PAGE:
Since launching his cinema in November 2006, the self-described “movie guy” shares ownership in Penn Cinema Management Co. with his father-in-law, Bob Tucci, and the father-and-son team of John and Jonathan Byler. “In a world of chain movie theaters, one man had a dream,” LancasterOnline.com wrote in February 2008 about the impending $2 million expansion. By the following September, Penn Cinema had gone from ten to 14 screens, added 500 seats and launched the conversion to digital. (Not counting IMAX, there are eight digital projection systems with four RealD 3D running today.) On Nov. 18, 2010, the midnight opening of the 425-seat IMAX completed the final expansion in Lititz…so far. (A 15-plex including IMAX for the Wilmington, Delaware riverfront is on Penn’s agenda for Thanksgiving 2011.)
“The comments are all the same when someone enters the auditorium: Wow!” reports Glenn M. Felgoise to FJI. The director of marketing at JKR Partners attended the IMAX opening with a team of architects, designers and project managers from the Philadelphia-based firm. “The design intent of the building was to showcase the screen size. Everything about the building says ‘big.’ It was designed as a premium experience from beginning to end.”
As a freestanding 20,000-square-foot complex (1,860 sq. m), “the project is designed to complement the massing and materiality of the existing 14-screen,” Felgoise elaborates. “One objective for the exterior of the theatre was to express the unique profile of the IMAX by emphasizing the angles of the stadium seating and sloped ceiling. The interior design combines industrial elements with more refined and whimsical elements such as sophisticated lighting and painted graphics, creating an overall balance that feels casual, fun and fresh.”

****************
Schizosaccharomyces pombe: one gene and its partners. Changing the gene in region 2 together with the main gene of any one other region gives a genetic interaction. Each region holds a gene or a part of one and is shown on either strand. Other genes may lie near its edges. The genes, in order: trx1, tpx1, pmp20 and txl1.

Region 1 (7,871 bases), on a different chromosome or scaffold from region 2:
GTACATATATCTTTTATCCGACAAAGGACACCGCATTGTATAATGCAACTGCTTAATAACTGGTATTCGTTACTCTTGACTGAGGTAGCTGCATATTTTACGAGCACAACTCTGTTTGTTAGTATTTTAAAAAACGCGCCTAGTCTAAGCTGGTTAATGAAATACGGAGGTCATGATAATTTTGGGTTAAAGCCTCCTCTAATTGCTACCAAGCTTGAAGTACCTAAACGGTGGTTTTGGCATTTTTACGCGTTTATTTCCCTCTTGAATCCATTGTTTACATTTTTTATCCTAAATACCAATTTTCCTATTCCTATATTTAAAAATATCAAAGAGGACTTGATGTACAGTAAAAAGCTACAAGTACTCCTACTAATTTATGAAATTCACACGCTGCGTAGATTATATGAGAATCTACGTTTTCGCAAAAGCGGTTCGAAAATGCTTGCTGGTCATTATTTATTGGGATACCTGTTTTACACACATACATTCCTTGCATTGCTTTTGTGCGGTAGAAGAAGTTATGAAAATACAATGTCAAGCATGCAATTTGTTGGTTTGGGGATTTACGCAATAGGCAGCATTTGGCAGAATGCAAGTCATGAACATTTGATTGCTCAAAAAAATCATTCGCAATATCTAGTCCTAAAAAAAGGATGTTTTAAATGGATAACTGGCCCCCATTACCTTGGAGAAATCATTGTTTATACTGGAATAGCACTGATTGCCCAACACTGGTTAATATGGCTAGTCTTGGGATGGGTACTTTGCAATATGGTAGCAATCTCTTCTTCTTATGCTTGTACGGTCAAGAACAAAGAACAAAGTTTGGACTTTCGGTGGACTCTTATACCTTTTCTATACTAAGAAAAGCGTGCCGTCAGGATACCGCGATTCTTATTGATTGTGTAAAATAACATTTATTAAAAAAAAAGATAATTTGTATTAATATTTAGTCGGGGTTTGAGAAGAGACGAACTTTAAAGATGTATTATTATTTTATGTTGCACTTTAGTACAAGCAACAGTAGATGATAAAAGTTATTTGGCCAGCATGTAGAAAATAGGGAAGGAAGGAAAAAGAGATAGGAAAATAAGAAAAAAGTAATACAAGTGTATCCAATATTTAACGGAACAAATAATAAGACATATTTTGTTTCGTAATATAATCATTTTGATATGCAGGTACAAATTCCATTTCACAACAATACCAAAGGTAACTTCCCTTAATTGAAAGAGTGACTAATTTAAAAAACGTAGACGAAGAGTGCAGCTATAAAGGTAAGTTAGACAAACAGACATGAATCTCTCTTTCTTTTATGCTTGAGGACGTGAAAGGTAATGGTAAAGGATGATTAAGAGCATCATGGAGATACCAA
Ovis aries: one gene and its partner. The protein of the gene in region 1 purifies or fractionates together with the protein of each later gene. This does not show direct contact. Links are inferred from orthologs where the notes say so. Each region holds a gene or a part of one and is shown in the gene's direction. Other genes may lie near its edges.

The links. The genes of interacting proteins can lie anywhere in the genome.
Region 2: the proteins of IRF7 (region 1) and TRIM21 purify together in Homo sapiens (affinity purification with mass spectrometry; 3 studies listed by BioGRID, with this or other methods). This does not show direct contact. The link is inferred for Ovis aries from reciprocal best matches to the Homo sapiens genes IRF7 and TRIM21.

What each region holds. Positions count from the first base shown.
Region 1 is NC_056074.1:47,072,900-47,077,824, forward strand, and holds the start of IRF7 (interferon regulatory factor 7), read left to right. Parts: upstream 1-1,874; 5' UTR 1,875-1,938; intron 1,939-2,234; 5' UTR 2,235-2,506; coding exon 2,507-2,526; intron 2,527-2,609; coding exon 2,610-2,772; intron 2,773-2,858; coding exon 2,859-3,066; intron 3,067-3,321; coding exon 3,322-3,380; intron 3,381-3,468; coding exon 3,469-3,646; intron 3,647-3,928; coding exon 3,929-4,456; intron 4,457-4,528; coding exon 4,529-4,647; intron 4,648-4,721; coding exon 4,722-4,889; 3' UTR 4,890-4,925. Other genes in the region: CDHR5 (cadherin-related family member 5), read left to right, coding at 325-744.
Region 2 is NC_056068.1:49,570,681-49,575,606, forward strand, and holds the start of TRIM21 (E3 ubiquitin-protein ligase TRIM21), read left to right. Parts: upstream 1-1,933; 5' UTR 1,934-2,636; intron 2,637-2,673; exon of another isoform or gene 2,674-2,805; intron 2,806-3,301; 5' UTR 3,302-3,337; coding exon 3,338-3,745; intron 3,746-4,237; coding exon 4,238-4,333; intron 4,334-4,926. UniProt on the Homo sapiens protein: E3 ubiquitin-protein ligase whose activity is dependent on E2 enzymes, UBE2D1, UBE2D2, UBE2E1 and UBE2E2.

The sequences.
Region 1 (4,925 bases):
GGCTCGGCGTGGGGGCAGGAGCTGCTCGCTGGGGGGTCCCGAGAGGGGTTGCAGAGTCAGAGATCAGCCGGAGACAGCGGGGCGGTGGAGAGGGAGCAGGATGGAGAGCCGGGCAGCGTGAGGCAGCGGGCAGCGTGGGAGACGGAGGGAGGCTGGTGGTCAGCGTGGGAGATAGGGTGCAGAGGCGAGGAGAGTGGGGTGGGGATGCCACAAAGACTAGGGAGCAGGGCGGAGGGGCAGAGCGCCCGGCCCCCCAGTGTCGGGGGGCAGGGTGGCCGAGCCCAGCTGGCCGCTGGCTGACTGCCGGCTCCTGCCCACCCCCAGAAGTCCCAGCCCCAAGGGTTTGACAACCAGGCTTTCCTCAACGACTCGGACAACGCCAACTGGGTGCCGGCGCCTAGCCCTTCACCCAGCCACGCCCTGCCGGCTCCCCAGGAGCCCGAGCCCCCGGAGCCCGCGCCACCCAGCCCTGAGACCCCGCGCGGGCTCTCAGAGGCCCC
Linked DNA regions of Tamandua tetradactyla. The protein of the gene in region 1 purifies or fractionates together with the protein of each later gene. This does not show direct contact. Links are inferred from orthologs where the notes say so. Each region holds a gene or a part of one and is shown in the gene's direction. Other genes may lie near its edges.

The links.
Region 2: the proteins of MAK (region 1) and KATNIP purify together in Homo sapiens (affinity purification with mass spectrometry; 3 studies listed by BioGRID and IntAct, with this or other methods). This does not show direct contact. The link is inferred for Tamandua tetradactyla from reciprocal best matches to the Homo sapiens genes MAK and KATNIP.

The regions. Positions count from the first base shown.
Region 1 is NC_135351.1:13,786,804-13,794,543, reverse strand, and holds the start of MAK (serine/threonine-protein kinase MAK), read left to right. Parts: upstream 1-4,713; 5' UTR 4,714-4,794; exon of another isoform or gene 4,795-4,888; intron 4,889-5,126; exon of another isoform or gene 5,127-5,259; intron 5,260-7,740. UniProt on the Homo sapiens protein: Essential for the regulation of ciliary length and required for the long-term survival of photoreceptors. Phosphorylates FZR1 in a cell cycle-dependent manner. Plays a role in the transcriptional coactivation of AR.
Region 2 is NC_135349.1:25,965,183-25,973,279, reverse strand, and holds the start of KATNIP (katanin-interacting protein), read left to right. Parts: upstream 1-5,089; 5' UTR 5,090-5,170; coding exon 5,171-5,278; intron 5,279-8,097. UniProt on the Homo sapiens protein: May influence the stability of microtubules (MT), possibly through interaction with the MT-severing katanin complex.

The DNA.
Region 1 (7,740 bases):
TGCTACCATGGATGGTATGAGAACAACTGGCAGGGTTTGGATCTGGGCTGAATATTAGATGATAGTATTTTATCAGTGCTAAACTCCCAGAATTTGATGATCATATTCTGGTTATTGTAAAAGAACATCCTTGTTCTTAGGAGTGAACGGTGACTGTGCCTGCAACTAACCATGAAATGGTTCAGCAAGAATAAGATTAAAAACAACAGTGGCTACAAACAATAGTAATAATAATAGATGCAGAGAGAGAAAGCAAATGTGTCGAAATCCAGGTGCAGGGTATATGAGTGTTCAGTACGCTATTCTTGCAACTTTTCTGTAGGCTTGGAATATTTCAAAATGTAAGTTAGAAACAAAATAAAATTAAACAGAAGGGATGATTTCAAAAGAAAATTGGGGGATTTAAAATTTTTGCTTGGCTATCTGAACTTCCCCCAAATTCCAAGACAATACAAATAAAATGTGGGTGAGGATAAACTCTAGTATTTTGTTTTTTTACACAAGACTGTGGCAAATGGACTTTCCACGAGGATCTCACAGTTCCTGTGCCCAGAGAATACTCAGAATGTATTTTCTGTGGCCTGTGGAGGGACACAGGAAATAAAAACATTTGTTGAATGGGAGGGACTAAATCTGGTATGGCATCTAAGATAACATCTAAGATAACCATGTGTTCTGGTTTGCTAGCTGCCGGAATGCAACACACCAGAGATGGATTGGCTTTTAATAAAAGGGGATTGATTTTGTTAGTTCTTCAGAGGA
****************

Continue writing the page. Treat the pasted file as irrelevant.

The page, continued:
Although Penn Ketchum told LancasterOnline, “Opening the IMAX theatre was really, really fun,” JKR Partners attests to the challenges. “The schedule was very aggressive. It was three months from the beginning of steel erection to opening.”
On an equally tight schedule, to make it in time for Twilight: Eclipse on June 30, considerable handiwork by its owner-operators, Ken and Jake Stocker, went into reopening another previously shuttered multiplex in Taylor, Michigan. Closed in mid-December 2009 after 20 years as the AMC/Loews Cineplex/Jack Loeks Star 10, the father-and-son team, who also operate theatres in Detroit, Flint and Livonia, as well as the Pontiac Silverdome drive-in, put this 1989 Star in the Spotlight again: “Recently Renovated. Stadium Seated.”www.facebook.com/silverdomedrivein?v=wall&ref=ts#!/pages/Spotlight-Taylor-10/174648445881818?v=wall) In addition to having been entirely repainted, among the renovations are a new box office, concession stand, projection and sound equipment, f noted online. “We’ve freshened up the whole place,” Jake Stocker confirmed to the reporter. “Most people feel like they’re getting ripped off when they come to a movie theatre,” he added about the theatre’s $7.50 top price policy . “We’re trying to come in at a lower rate.”
Down South, on Oct. 8 in Waynesboro, Virginia, the 1,100-seat Zeus Digital Theaters eight-plex premiered with 100% digital technology and Dolby 3D, thanks to the technology experts of Rydt Entertainment and MiT. “Brett Hayes, proud owner, and his son John rolled up their sleeves and did a lot of the inside work themselves,” Jerry Van de Rydt tells us. “They are enthusiastic theatre operators who are not afraid to get their hands dirty, with the energy, talent and drive to make this new venture a great success. Congratulations on a job well done!” We might add extra kudos for John, who’s a mere 16 years old and worked on stadium seating, design and networking, among other jobs during construction.